The present study assessed business students’ responses to an innovative interactive presentation on academic integrity that employed quoted material from previous students as launching points for discussion. In total, 15 business classes ( n = 412 students) including 2nd, 3rd and 4th year level students participated in the presentations as part of the ethics component of ongoing courses. Students’ perceptions of the importance of academic integrity, self-reports of cheating behaviors, and factors contributing to misconduct were examined along with perceptions about (...) the presentation. Discussion sessions revealed that academic misconduct is a complex issue. For example, knowledge of what constitutes misconduct was not consistent across domains (e.g. exam contexts versus group work), penalties were not wholly known, and there was variation in perceived responsibility for reporting and representing academic integrity. Survey measures revealed that self-reported academic misconduct was more prevalent than expected with only 7.5% of students indicating they had never cheated in any way. Furthermore, results showed gender and year of study as predictive factors for issues related to academic misconduct. In general, students were receptive to this form of presentation. The implications of such instructional interventions for enhancing ethical behaviors in higher education classrooms are discussed. (shrink)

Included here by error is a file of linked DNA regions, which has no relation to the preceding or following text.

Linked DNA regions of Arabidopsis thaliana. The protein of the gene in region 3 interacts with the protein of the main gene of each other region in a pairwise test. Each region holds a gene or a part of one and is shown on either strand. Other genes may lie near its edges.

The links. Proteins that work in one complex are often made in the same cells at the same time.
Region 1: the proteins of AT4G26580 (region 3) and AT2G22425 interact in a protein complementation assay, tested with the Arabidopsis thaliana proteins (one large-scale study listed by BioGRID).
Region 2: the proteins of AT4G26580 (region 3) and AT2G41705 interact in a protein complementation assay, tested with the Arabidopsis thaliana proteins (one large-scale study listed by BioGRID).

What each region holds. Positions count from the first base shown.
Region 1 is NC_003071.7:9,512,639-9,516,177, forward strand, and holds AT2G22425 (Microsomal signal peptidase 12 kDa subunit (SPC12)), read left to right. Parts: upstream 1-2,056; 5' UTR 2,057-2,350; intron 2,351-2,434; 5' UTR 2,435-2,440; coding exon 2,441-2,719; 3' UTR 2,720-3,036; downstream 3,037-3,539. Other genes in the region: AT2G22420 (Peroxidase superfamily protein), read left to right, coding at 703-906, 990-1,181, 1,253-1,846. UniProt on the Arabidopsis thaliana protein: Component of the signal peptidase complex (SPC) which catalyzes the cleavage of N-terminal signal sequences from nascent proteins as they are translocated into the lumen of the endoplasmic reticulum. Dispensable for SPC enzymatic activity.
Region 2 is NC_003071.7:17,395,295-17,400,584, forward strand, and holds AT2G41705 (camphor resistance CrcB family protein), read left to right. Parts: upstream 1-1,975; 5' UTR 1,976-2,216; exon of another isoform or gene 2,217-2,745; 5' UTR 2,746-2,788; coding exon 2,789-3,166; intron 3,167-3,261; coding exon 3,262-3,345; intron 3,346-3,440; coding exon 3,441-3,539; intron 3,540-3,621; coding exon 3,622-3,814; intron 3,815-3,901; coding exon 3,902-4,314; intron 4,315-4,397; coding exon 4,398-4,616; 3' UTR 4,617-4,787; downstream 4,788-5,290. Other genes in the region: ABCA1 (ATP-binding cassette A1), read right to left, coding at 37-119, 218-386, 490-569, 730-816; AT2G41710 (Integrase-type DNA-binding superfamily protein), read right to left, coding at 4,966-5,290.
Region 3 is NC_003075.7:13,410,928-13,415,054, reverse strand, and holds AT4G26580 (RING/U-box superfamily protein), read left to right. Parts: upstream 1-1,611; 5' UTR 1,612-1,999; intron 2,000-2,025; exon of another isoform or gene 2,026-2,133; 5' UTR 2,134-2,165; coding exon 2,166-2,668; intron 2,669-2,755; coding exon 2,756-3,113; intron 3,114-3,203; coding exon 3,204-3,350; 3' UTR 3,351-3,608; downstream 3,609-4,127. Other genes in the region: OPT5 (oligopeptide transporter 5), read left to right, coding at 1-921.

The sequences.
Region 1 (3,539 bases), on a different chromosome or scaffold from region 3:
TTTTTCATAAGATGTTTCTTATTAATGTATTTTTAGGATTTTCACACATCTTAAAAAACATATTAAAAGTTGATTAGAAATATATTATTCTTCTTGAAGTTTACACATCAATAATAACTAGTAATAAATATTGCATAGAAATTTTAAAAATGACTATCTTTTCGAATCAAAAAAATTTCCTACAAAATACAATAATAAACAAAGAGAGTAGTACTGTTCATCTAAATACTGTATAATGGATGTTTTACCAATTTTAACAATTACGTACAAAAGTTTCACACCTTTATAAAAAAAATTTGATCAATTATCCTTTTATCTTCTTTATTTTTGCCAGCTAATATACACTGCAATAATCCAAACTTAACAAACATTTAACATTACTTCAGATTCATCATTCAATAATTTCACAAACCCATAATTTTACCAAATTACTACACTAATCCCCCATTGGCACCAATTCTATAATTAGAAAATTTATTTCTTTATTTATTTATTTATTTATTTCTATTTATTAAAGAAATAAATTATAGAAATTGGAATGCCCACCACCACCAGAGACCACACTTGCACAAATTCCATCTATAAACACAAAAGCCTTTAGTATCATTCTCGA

Campbell's analysis of the evolution of human sex differences to include selection pressures on the female is generally welcomed. This commentary raises some specific issues about the evidence cited: the impact of paternal death on survival prospects; a possible mechanism underlying a sex difference in fear; the selective advantage of dominance hierarchies; and the absence of evidence that testosterone causes human aggression.